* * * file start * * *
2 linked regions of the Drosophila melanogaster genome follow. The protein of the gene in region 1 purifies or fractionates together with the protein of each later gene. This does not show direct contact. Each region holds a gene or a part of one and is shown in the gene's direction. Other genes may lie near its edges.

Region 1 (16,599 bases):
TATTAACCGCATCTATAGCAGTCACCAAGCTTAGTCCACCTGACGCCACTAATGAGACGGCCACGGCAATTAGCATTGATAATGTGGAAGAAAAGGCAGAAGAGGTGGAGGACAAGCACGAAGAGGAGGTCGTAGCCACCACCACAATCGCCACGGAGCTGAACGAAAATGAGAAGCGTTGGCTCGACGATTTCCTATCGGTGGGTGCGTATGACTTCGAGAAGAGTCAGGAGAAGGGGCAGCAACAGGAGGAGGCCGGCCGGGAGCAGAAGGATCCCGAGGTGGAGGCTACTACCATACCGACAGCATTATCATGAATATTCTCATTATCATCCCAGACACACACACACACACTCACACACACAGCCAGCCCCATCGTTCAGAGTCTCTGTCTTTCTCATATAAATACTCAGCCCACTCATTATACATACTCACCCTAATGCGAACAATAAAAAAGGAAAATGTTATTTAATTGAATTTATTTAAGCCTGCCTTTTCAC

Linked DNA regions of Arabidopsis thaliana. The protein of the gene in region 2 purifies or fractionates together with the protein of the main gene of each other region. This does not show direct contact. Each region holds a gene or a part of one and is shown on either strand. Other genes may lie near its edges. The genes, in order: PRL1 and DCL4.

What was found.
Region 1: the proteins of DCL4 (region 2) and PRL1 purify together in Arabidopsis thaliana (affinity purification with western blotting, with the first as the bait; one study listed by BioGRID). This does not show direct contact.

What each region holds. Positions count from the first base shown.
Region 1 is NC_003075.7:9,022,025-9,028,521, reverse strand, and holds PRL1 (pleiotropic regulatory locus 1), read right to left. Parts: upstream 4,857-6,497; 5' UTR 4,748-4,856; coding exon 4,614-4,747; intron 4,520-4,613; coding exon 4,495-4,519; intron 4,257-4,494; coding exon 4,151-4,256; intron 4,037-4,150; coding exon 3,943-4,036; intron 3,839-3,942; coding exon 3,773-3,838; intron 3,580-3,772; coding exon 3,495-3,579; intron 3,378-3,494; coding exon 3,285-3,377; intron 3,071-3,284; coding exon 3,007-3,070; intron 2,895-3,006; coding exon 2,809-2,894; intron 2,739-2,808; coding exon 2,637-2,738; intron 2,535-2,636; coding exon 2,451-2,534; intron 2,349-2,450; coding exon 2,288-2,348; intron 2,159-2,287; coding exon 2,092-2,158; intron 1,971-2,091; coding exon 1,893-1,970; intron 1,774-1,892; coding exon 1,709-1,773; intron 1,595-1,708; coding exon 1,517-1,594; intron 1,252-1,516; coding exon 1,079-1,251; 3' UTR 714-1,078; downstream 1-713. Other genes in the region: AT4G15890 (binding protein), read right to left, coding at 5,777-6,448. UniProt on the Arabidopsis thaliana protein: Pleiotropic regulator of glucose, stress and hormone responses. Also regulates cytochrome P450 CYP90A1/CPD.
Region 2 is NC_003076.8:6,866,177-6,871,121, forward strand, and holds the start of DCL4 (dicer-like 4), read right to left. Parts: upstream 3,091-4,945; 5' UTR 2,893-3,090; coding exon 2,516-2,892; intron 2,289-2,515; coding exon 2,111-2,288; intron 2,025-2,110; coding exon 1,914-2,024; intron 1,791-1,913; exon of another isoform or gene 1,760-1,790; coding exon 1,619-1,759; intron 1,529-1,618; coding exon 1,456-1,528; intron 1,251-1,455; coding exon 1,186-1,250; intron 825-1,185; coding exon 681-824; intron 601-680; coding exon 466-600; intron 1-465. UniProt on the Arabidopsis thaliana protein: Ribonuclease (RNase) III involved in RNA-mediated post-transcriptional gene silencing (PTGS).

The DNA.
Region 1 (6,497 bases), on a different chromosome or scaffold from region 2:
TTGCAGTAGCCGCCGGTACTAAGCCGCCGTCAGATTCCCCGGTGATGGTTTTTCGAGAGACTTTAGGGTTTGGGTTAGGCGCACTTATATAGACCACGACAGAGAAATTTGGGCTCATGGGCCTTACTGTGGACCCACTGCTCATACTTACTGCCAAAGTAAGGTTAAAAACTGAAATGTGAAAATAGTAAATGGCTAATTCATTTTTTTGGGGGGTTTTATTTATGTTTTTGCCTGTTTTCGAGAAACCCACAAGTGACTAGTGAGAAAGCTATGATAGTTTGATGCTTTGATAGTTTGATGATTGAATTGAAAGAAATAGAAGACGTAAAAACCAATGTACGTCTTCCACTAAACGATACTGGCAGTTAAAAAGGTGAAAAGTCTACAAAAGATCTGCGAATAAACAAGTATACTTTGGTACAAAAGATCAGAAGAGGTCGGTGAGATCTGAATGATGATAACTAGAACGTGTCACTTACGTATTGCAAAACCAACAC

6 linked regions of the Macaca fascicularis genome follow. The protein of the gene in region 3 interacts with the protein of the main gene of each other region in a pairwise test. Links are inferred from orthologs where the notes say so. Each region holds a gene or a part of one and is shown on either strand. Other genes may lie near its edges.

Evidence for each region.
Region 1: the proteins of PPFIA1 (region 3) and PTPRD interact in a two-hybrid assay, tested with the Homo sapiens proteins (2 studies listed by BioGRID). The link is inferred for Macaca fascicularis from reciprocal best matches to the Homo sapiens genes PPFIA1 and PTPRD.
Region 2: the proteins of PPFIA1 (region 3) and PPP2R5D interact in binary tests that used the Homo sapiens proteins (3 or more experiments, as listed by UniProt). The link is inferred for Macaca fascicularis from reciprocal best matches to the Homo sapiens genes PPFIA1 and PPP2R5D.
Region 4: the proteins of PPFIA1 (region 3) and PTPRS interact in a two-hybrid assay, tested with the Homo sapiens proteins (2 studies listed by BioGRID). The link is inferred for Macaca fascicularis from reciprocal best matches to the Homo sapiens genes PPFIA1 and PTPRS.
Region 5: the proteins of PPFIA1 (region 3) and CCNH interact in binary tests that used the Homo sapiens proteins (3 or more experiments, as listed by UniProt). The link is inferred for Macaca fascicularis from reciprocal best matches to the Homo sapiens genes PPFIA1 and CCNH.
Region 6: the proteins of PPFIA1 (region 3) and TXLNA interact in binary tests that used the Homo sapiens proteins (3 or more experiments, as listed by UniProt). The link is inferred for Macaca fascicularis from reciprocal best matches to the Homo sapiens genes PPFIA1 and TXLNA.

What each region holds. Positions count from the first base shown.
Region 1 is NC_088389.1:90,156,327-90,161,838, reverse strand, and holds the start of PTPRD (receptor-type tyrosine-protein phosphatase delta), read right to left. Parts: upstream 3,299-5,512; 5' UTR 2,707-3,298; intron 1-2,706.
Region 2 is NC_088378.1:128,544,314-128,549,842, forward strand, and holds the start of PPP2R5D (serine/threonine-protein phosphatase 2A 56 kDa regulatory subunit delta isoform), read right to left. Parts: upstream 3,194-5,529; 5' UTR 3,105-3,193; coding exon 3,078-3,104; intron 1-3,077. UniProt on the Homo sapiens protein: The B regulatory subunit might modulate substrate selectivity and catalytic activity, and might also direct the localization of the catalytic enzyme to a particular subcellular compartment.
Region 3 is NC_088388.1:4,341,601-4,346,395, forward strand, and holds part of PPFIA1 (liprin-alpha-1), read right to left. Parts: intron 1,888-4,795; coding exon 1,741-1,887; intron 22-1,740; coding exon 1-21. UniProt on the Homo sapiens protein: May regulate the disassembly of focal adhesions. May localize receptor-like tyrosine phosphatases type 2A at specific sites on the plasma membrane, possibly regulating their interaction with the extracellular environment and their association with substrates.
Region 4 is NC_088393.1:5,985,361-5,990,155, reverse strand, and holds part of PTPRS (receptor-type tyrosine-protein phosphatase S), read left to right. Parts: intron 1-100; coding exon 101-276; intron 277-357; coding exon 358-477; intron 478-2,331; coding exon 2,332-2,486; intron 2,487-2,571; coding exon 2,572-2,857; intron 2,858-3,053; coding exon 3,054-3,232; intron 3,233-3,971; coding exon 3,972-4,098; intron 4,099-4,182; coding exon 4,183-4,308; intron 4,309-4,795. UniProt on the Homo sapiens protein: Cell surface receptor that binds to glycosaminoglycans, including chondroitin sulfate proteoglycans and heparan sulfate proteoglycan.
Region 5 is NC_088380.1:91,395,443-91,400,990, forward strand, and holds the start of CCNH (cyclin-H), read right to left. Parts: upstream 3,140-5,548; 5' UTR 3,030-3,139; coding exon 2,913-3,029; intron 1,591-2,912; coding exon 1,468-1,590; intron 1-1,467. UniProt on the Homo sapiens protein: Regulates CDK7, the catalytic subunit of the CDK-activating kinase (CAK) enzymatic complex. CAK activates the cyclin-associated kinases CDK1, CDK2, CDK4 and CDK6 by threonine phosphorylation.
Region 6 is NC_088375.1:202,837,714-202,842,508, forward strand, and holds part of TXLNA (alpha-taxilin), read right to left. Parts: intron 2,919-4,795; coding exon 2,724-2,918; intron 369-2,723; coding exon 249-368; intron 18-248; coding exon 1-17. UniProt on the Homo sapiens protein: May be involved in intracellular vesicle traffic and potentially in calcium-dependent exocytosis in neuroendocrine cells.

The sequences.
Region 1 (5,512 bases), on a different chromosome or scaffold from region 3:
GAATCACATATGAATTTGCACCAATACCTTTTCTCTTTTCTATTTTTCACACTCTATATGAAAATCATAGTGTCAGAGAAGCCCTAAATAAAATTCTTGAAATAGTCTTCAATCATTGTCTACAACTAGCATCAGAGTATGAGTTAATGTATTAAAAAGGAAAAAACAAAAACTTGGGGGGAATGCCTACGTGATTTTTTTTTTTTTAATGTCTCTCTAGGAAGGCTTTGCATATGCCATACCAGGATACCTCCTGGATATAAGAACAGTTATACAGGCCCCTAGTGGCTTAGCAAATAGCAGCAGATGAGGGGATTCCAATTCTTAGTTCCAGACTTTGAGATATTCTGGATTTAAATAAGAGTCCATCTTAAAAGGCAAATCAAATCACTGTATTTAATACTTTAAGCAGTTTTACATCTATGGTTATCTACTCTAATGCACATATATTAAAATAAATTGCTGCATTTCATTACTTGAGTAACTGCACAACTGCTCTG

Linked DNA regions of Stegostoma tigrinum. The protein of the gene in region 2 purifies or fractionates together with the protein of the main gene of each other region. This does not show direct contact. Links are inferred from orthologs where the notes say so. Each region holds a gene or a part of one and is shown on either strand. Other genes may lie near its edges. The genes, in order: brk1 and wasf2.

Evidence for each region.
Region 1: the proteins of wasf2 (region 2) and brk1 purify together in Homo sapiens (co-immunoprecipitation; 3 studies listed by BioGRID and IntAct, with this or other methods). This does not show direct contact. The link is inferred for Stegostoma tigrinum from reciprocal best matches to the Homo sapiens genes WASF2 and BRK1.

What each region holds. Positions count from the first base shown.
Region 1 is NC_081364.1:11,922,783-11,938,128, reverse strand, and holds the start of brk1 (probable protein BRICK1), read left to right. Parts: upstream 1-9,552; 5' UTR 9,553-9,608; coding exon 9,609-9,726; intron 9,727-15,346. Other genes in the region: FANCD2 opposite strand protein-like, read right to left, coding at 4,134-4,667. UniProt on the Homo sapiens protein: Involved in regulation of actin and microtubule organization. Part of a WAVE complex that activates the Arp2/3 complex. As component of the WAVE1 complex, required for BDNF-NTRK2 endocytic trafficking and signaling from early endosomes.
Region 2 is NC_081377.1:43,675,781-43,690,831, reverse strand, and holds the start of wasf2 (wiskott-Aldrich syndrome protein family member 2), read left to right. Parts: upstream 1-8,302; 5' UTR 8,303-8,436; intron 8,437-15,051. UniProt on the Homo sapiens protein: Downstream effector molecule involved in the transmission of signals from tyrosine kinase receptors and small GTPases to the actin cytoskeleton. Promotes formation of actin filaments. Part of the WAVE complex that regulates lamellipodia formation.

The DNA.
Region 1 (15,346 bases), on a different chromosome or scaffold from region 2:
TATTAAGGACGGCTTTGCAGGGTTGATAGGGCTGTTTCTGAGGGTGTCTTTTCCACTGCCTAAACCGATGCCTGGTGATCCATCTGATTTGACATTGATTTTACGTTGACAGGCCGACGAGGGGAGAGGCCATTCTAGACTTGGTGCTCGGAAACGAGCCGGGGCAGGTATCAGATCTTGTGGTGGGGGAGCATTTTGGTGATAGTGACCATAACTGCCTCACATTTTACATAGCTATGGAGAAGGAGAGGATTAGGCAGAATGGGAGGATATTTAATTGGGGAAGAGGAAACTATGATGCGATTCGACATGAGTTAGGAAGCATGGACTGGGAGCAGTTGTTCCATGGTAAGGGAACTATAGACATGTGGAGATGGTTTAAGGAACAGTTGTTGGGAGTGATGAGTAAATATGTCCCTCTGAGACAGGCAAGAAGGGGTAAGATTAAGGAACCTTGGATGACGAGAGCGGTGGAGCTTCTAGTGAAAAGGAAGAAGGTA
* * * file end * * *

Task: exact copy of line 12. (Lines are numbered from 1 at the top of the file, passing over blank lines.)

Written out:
TTGCAGTAGCCGCCGGTACTAAGCCGCCGTCAGATTCCCCGGTGATGGTTTTTCGAGAGACTTTAGGGTTTGGGTTAGGCGCACTTATATAGACCACGACAGAGAAATTTGGGCTCATGGGCCTTACTGTGGACCCACTGCTCATACTTACTGCCAAAGTAAGGTTAAAAACTGAAATGTGAAAATAGTAAATGGCTAATTCATTTTTTTGGGGGGTTTTATTTATGTTTTTGCCTGTTTTCGAGAAACCCACAAGTGACTAGTGAGAAAGCTATGATAGTTTGATGCTTTGATAGTTTGATGATTGAATTGAAAGAAATAGAAGACGTAAAAACCAATGTACGTCTTCCACTAAACGATACTGGCAGTTAAAAAGGTGAAAAGTCTACAAAAGATCTGCGAATAAACAAGTATACTTTGGTACAAAAGATCAGAAGAGGTCGGTGAGATCTGAATGATGATAACTAGAACGTGTCACTTACGTATTGCAAAACCAACAC